US Taxpayers To Pay For ‘Viral Videos On Climate Change’ In India

By Thomas Phippen

The U.S. government is planning a viral video campaign to “raise awareness on climate change” in India as part of an initiative to help the country decrease its carbon emissions.

“Climate Change is a top policy priority for Mission India,” which is why State Department will pay up to $95,000 for several 2-3 minute videos that will “inspire the viewers to take action to curb climate change,” according to a grant announcement posted Friday.

In partnership with the U.S. Consulate in Hyderabad, India, the State Department wants to “create and spread awareness on key climate change issues.”

The organization who eventually gets the award will research topics, conduct focus groups and create storyboards for the video series. The U.S. consulate in India will assist in the project by coordinating with locals and approving final content.

The State Department wants to do the project right, as “visual mediums tend to create a strong impression.” Whatever organization receives the award must work with a local Indian director. The grant could also support the local economy, as the grant could be awarded to an Indian non-profit organization.

As a developing country, India has struggled to commit the same level of support to the global fight against climate change that other, more developed nations have promised. “While concerns about air pollution are widespread in India, the connection to climate change and the burning of fossil fuels and wood (as opposed to moving towards clean energy that reduces air pollution) is less understood,” the grant notice says.(RELATED: US Taxpayers To Fund Global Warming Debates For Colleges In India)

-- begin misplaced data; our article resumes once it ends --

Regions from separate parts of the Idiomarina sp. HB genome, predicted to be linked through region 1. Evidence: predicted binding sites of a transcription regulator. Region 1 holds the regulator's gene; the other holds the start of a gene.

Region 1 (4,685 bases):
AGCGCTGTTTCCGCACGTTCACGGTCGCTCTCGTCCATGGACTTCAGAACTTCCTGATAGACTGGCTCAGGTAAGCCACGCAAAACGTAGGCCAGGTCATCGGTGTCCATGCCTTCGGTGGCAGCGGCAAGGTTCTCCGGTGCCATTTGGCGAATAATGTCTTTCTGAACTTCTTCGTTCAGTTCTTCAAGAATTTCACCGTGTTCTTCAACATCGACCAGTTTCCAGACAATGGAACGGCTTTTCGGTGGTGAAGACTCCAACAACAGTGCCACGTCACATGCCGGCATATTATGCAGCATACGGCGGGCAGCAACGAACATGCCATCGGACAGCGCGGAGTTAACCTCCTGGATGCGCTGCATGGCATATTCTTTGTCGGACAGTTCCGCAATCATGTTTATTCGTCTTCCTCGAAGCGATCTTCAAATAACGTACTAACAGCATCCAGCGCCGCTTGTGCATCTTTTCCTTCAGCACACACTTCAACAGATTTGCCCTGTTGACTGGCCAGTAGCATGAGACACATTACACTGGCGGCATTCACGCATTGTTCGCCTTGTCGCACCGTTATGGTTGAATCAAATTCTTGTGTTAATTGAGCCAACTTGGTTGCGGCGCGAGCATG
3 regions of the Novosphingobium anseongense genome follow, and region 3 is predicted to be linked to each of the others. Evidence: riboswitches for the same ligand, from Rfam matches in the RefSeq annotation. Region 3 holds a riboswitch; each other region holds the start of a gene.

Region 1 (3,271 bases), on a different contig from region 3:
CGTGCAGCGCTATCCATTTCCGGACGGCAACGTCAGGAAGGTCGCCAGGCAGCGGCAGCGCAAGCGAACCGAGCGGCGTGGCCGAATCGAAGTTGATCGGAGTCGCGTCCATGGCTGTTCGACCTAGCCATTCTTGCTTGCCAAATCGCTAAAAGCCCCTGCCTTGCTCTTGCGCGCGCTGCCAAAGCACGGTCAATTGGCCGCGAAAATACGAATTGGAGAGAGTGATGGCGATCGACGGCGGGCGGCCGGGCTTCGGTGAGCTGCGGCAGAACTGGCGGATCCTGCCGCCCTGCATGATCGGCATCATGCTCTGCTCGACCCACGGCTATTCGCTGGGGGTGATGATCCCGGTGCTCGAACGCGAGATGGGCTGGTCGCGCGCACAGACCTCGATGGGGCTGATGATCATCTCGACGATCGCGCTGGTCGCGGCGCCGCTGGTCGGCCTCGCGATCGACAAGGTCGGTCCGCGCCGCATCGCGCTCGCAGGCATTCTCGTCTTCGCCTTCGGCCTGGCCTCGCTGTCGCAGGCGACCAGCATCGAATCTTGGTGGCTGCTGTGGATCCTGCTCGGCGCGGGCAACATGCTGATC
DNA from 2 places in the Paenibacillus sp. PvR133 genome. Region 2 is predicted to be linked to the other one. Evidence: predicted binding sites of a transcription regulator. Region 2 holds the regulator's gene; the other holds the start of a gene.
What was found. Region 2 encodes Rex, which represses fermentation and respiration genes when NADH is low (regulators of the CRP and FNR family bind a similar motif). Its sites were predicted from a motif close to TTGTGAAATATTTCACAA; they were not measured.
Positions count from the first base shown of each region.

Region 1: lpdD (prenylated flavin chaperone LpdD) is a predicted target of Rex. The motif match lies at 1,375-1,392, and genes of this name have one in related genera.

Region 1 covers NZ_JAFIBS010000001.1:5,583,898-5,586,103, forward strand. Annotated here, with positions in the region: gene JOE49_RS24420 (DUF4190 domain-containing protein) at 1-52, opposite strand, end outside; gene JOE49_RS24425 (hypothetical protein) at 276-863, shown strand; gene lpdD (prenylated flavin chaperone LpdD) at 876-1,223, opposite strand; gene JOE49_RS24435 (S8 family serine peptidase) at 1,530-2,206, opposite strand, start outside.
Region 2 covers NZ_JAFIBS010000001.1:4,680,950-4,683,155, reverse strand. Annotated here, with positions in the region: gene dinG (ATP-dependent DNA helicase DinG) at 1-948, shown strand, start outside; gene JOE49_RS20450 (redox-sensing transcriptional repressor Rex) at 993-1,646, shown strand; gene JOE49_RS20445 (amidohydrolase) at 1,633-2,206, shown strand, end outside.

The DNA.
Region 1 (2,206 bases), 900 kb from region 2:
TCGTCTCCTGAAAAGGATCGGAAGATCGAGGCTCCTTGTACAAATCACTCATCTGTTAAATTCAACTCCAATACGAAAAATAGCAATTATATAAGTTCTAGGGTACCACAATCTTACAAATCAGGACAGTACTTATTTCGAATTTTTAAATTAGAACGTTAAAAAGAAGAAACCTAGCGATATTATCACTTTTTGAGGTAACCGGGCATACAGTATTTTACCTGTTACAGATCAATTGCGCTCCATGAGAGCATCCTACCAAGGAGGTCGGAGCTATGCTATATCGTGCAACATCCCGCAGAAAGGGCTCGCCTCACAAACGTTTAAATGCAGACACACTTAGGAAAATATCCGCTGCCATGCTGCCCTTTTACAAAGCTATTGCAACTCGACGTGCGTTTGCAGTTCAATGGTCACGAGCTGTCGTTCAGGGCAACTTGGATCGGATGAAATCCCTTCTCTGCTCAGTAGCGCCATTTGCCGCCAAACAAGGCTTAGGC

Organizations interested in the grant have until Sept. 22, 2016, to submit proposals for the grant.

As the fourth-largest carbon emitter, India’s high carbon emissions have brought the ire of the UN and the State Department over the past few years. At the United Nations Climate Change Conference (COP21) in Paris last November, India agreed to cut their carbon emissions after pressure from President Obama and Secretary of State John Kerry.

While India promised to get 40 percent of its energy from renewable sources by 2030, carbon fuel remains the cheapest and most efficient source, especially for developing economies.(RELATED: Scientists Say The Math Simply Doesn’t Add Up On Obama’s Big Global Warming Plan) 

Developing renewable technology is difficult even for a thriving western economies, and India doesn’t want to miss out on opportunities developed countries have. “Climate justice demands that, with the little carbon space we still have, developing countries should have enough room to grow,” India’s Prime Minister Narendra Modi said in a speech last November.

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